Wednesday, December 8, 2010

Mark Shea, Mary, and the Eastern Orthodox Church

I have been very remiss in not writing a review of Mark Shea's three wonderful books about Mary (and I say this as someone who does not have a specific devotion to Mary). I paid for them with my own money, loved and marked them up, and then was too busy to do a proper review.

For today's Feast of the Immaculate Conception, Mark puts a substantial excerpt out there about how the Eastern Church views Mary's Immaculate Conception. Do go read it. If you like it, I can guarantee you are going to like the books he wrote. Here's a bit to get you started.
That said, the question still remains: If the Immaculate Conception is truly apostolic teaching, then why do the Eastern Orthodox Churches reject it? After all, those Churches trace their lineage to apostolic times just as the Catholic Church does. To answer that, we have to understand why the Roman Church developed her doctrine in the way she did and why the East did not take the same path.

Some people have the notion the Eastern Orthodox Churches reject the Immaculate Conception because a few early Eastern Fathers (Origen, Basil, and John Chrysostom) expressed a couple of doubts about Mary's sinlessness. Origen thought that, during Christ's Passion, the sword that pierced Mary's soul was disbelief. Basil had the same notion. And John Chrysostom thought her guilty of ambition and pushiness in Matthew 12:46 (an incident we have already examined).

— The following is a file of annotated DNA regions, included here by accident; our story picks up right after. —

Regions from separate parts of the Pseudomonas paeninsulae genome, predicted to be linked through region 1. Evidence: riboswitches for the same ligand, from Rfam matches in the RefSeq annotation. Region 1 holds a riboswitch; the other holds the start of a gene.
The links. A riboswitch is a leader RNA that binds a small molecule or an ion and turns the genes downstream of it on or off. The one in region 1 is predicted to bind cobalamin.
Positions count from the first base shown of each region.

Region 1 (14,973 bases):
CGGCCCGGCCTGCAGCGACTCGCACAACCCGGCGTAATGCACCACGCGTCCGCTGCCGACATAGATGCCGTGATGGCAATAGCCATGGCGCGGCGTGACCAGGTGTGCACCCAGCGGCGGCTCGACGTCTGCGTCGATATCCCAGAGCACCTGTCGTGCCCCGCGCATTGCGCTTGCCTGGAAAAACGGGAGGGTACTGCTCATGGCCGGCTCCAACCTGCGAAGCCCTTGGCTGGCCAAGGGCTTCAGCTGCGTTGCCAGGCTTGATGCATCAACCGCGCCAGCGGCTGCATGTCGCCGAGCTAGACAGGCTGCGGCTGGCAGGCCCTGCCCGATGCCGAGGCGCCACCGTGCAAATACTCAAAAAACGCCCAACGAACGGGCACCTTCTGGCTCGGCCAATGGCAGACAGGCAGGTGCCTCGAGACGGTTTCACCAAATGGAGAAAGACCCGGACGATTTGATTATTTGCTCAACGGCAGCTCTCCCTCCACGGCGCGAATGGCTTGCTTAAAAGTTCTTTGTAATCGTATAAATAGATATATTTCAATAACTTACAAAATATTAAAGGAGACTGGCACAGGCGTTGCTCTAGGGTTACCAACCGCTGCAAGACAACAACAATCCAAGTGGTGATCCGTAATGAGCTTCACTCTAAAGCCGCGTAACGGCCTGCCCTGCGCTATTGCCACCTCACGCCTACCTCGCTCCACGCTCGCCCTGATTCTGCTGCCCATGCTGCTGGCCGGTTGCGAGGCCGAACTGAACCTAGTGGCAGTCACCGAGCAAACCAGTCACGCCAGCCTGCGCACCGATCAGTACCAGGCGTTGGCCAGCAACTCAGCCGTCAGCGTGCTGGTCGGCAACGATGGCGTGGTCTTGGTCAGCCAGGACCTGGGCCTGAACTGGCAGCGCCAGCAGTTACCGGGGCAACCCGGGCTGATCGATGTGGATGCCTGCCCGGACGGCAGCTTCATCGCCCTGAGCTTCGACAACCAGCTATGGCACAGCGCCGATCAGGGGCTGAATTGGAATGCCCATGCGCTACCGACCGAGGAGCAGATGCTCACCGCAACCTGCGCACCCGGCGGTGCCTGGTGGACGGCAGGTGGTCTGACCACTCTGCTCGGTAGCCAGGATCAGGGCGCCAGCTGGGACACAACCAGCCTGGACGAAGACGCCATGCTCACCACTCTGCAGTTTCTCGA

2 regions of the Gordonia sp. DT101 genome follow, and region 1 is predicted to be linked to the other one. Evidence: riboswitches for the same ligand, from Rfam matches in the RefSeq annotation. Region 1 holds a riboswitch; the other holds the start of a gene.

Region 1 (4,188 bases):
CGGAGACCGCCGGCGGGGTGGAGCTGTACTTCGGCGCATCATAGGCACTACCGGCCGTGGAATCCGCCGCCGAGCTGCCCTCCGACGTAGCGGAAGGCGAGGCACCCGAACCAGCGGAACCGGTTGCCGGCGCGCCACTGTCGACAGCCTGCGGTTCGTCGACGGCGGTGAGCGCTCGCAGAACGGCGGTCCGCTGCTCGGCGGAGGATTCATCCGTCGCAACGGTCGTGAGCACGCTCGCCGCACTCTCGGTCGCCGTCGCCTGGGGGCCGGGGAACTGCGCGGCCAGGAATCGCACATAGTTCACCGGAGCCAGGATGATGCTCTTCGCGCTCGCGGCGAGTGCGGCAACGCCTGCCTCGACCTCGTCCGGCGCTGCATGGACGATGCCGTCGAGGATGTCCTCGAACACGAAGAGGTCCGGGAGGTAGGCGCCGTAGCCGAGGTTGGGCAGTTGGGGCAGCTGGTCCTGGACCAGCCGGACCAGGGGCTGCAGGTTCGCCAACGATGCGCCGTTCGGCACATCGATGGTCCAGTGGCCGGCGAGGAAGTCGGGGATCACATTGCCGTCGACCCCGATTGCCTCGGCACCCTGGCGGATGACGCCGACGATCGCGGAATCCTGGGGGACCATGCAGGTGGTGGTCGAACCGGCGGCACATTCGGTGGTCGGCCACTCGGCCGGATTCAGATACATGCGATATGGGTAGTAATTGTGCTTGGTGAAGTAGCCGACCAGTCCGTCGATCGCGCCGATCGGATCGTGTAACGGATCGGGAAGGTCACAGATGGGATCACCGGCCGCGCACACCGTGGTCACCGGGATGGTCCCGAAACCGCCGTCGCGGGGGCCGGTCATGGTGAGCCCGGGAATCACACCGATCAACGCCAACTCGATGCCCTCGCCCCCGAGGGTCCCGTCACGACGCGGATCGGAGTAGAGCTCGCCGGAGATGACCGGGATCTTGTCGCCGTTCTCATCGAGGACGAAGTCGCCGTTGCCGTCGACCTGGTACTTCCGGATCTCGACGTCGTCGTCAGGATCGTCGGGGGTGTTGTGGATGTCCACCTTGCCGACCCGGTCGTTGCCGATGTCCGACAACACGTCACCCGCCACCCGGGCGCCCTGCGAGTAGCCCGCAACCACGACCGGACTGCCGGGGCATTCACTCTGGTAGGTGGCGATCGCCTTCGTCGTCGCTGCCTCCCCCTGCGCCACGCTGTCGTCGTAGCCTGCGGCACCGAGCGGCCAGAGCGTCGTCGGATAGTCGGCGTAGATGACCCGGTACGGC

But the remarkable thing about these opinions is how isolated they turn out to be. Essentially, they demonstrate (once again) something about the development of doctrine that we've already seen in connection with the Trinity: The Catholic Church is not a monolith and her people, even very good people, sometimes voice in good faith ideas that end up departing from the orthodox norm. For the reality is that, apart from these three, the overwhelming consensus of the Fathers in both east and west is that Mary is "most pure," “formed without any stain,” "all-Holy," “undefiled,” "spotless," "immaculate of the immaculate," “inviolate and free from every stain of sin,” and created in a condition more sublime and glorious than all other natures.


  1. I have to say the thing I found most refreshing about this post is not that great Catholics can disagree but that you don't have a specific devotion to Mary. I don't feel as if I do either, but many times I've felt as if I were the only Catholic on earth who doesn't. And I say that as someone who's said the rosary every day for just about five years.

  2. My special devotion is to the sacred heart of Christ. I can't say I have a special devotion to Mary, but today I've spent quite a bit of time reviewing Marianology. It's definitely brought me closer to our Blessed Mother. I don't know if we Catholics make too much of Mary (I tend to think not, but it is within the realm of argument) but I do know that protestants make way too little of her.

  3. It's kind of funny when I think about it. I knew enough fairly soon after my entry into the Church to go to Mary when I realized that I needed to get closer to Christ. And she answered big time. But that didn't lead to a special devotion. Like Manny I probably have to say that my "devotion" would be to the Sacred Heart of Jesus ... at least to that novena.